Ask A Lawyer

By Landis Turner,

Contributing Writer

Q. Being president of the Tennessee Bar Association must have taken a lot of time. What made you run? Shorty, Nashville.

A. I thought I might help lawyers be happy, rich and sexy.

Q. Did you accomplish that worthy goal?

A. Nope. I found it impossible.

Q. After practicing in Nashville, why did you move to Hohenwald? Curious, Linden.

A. When I got out of law school firms in Nashville were paying no more than $400 a month. So I found a job with the state which paid more. Interestingly enough, after I’d been on the job for a short time, I received a letter saying I had to take a civil service test. I refused and told them I had passed the Tennessee Bar Examination and had no intention of taking another test to determine whether I was competent to be a lawyer with the state. Then I got a letter telling me that they were pleased to inform me I had made an 87, a “B” on the test. I wrote back that if I were to get a grade on a test I had not taken, I certainly wanted an “A.” Shortly thereafter, I opened another letter giving me my “A.” All this happened in 1965, so I hope the State of Tennessee works better now.

I was with the Department of Welfare, now the Department of Children’s Services. That gave me the trial experience I badly needed. I went from Bristol to Memphis snatching kids from parents and others who were abusing children. Strangely enough, I had no cases involving sexual abuse. The ordinary case went like this: Mother’s live in boyfriend mistreats child, such as hitting, shaking or squeezing the baby to stop its crying. And the mother was too weak to protect the child.

I had one case in which parents took their child to church in the backwoods where the child was told to hold poisonous snakes and drink poison, all to demonstrate their faith.

I had a couple of cases in which parents’ religion forbade medical care for their sick child. I took the child, had him treated, then gave him back. The parents were glad I had done so. They just wouldn’t violate the rules of their church.

I liked the state employment okay, but was anxious to get into private practice. Since the Nashville situation was as it was, I started applying to firms in rural counties. I wanted to stay in Middle Tennessee. I could have just opened my own office and “hung out my shingle,” but I did not have that much self-confidence. My friend, Joe Majors, went to Tullahoma to join an older lawyer, but he died just before Joe got there. Joe decided to stay there. He did quite well as a lawyer, was elected to the legislature where he served one term and then did some lobbying. In the 70s and again in recent years, I was called on to lobby. I was pretty good at it. I was working for the Tennessee Short Line Railroad Alliance and was not paid, so I didn’t have to register and file all the forms required every six months.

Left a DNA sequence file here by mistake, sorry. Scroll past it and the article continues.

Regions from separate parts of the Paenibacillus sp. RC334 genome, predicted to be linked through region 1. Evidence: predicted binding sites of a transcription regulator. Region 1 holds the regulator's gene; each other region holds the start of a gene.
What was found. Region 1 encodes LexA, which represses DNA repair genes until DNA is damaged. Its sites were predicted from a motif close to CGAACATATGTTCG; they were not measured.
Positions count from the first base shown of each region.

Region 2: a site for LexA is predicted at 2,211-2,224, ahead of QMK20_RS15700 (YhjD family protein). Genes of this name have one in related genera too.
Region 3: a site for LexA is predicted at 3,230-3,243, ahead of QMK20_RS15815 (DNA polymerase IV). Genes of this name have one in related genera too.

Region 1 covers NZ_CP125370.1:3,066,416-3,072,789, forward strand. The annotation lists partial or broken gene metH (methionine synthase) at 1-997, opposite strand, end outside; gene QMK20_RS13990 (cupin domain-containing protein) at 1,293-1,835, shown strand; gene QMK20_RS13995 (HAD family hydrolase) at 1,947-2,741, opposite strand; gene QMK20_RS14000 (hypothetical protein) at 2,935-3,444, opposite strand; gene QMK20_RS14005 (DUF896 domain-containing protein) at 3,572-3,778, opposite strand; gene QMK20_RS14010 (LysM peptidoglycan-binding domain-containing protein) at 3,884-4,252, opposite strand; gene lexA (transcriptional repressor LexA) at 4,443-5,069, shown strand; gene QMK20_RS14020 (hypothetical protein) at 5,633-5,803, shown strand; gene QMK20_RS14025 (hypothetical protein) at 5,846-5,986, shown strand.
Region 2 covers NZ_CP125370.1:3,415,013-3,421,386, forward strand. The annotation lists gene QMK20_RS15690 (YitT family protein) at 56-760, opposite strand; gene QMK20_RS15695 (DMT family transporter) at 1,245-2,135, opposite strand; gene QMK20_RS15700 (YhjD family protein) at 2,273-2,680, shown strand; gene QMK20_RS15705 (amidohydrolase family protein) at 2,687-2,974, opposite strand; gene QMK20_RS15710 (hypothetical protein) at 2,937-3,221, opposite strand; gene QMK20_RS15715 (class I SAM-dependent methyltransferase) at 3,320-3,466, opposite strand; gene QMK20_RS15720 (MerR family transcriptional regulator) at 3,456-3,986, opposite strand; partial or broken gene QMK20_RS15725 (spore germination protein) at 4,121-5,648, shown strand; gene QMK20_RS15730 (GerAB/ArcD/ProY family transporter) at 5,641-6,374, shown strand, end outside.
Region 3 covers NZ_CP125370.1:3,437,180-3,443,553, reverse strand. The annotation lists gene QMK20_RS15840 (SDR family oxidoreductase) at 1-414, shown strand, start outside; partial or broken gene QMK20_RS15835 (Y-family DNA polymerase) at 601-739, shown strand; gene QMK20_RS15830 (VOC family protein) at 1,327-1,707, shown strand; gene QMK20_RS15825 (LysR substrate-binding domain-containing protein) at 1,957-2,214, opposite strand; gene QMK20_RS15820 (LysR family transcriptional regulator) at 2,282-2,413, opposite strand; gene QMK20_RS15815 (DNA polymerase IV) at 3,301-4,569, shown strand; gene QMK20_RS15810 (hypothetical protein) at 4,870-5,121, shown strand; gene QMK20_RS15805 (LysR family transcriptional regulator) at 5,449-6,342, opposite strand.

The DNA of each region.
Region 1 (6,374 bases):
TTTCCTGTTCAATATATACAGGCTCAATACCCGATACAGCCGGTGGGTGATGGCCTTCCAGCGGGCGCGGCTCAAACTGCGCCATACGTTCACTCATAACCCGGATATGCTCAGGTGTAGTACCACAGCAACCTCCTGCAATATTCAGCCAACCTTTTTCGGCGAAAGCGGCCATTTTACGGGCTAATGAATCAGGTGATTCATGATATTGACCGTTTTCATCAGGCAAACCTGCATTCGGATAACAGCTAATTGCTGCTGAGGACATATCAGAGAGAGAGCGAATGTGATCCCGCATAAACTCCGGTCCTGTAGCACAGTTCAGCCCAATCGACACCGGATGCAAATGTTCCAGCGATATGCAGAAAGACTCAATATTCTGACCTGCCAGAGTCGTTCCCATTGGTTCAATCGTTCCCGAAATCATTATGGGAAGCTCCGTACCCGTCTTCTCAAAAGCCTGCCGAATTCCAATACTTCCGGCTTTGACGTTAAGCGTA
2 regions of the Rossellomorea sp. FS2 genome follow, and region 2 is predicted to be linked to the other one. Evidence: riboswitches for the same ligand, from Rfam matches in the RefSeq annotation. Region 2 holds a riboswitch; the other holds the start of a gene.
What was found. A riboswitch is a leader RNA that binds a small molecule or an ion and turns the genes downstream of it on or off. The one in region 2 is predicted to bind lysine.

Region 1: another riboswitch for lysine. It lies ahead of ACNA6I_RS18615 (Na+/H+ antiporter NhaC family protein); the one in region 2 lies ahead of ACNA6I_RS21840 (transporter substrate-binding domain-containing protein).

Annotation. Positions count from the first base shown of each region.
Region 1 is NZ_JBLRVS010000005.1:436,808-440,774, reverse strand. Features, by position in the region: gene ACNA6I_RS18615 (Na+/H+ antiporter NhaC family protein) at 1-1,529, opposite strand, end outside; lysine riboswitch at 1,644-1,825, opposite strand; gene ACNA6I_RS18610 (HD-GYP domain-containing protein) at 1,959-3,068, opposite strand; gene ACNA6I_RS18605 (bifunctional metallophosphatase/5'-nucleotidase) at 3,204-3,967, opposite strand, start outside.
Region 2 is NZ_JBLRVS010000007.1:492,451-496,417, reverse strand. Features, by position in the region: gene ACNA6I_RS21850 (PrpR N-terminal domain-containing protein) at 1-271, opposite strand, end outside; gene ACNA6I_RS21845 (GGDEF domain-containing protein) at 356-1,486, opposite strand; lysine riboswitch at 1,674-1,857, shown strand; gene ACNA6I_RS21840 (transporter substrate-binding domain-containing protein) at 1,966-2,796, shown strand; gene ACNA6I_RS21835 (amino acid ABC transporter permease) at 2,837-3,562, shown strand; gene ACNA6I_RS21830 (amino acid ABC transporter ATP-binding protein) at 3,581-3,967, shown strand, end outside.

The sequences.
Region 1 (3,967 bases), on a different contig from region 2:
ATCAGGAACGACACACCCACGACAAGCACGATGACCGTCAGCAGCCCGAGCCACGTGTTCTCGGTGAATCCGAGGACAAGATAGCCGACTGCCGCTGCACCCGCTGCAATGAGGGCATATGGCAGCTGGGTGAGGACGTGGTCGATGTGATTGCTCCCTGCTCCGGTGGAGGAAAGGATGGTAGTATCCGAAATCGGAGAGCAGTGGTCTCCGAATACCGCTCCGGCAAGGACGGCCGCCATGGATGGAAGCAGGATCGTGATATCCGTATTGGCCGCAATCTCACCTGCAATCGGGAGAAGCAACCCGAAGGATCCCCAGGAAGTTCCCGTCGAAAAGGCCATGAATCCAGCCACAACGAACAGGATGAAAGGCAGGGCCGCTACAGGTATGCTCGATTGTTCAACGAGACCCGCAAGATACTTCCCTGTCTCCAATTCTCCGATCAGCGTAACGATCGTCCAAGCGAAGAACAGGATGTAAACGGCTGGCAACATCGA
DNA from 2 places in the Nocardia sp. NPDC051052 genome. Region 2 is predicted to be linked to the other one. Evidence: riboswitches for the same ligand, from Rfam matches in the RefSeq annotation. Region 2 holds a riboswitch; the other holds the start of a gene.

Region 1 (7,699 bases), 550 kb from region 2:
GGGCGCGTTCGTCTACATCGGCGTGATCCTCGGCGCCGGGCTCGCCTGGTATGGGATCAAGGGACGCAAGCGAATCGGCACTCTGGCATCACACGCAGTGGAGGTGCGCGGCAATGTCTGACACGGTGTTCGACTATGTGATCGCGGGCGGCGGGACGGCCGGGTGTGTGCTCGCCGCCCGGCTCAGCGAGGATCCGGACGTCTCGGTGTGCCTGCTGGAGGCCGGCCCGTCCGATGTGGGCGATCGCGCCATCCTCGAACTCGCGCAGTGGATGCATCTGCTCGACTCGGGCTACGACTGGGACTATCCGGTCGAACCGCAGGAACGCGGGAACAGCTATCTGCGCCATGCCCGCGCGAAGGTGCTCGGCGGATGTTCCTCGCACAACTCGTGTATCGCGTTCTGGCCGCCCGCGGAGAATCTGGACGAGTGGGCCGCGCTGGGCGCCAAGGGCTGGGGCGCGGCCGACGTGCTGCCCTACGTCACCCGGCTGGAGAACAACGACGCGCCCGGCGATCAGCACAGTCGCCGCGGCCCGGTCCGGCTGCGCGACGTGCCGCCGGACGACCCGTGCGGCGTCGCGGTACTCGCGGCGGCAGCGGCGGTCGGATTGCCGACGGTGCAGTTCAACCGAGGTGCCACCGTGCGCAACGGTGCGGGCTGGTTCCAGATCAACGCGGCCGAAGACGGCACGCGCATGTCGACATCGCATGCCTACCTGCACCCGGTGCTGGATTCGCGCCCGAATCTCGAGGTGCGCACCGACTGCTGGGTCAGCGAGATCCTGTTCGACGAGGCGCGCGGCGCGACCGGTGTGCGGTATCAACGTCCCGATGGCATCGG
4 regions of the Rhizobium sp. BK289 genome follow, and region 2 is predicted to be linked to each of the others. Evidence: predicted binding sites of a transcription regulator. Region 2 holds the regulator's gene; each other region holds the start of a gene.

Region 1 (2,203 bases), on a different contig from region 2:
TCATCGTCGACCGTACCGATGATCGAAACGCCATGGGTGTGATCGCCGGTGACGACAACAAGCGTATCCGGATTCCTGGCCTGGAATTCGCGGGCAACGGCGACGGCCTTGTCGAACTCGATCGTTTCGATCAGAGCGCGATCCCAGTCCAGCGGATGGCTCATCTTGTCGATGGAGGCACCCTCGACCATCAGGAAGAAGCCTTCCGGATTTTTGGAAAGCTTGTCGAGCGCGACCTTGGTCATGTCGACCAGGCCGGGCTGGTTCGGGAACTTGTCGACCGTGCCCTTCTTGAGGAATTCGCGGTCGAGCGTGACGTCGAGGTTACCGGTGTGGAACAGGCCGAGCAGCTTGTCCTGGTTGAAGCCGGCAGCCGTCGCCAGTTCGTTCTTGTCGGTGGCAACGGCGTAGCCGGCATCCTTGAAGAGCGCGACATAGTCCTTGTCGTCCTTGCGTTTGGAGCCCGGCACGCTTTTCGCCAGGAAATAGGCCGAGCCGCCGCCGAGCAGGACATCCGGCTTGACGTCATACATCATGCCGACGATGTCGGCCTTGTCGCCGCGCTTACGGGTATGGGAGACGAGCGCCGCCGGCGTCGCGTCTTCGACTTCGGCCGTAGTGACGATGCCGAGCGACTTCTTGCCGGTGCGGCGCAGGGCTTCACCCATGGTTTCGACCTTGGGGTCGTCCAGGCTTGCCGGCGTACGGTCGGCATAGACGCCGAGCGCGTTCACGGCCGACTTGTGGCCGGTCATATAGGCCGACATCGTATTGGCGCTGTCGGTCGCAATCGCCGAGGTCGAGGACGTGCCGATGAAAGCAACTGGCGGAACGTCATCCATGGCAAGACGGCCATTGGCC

I went to quite a few towns, but then was lucky to meet William C. Keaton. He said he couldn’t learn enough about me in one interview. He invited me and Janet to spend a weekend at his home. I worked with him for about 35 years and he treated me like a son. Unlike many older lawyers, he was very generous with money for young lawyers. In less than a year, I became a partner and he put my name on the door and letterheads.

When I came here, the only people I knew were Bill and Lillian Keaton. I had heard of J.H. Warf. A lot of people knew me because a short story about my arrival had been placed in the Herald.

Our firm had fine partners over the years: David Peluso, Charles Peterson, Laura Metcalf, Jerry Scott and Mike Spitzer. Mike and Jerry later became judges. Jerry was an appellant judge for many years and Mike became a circuit judge a few weeks ago.

Bill taught me almost all I know about the practical aspects of practicing law. Vanderbilt had taught me how to recognize a legal issue, look up the answer ,pass tests including the dreaded bar exam, and most important, how to think like a lawyer. But Vandy, like most private law schools, didn’t offer legal clinics or any other practical lessons. UT does, or at least it did then. My contracts professor told me that what Vanderbilt taught was a seven course dinner while legal clinics were “just popcorn.”

Landis Turner is a graduate of the University of the South-Sewanee and Vanderbilt School of Law. He is a former president of the Tennessee Bar Association and the Tennessee County Commissioners Association. He has accepted an invitation to join the American Board of Trial Advocates. ABOTA is made up of lawyers who, as lead counsel, have handled a required number of jury trials.

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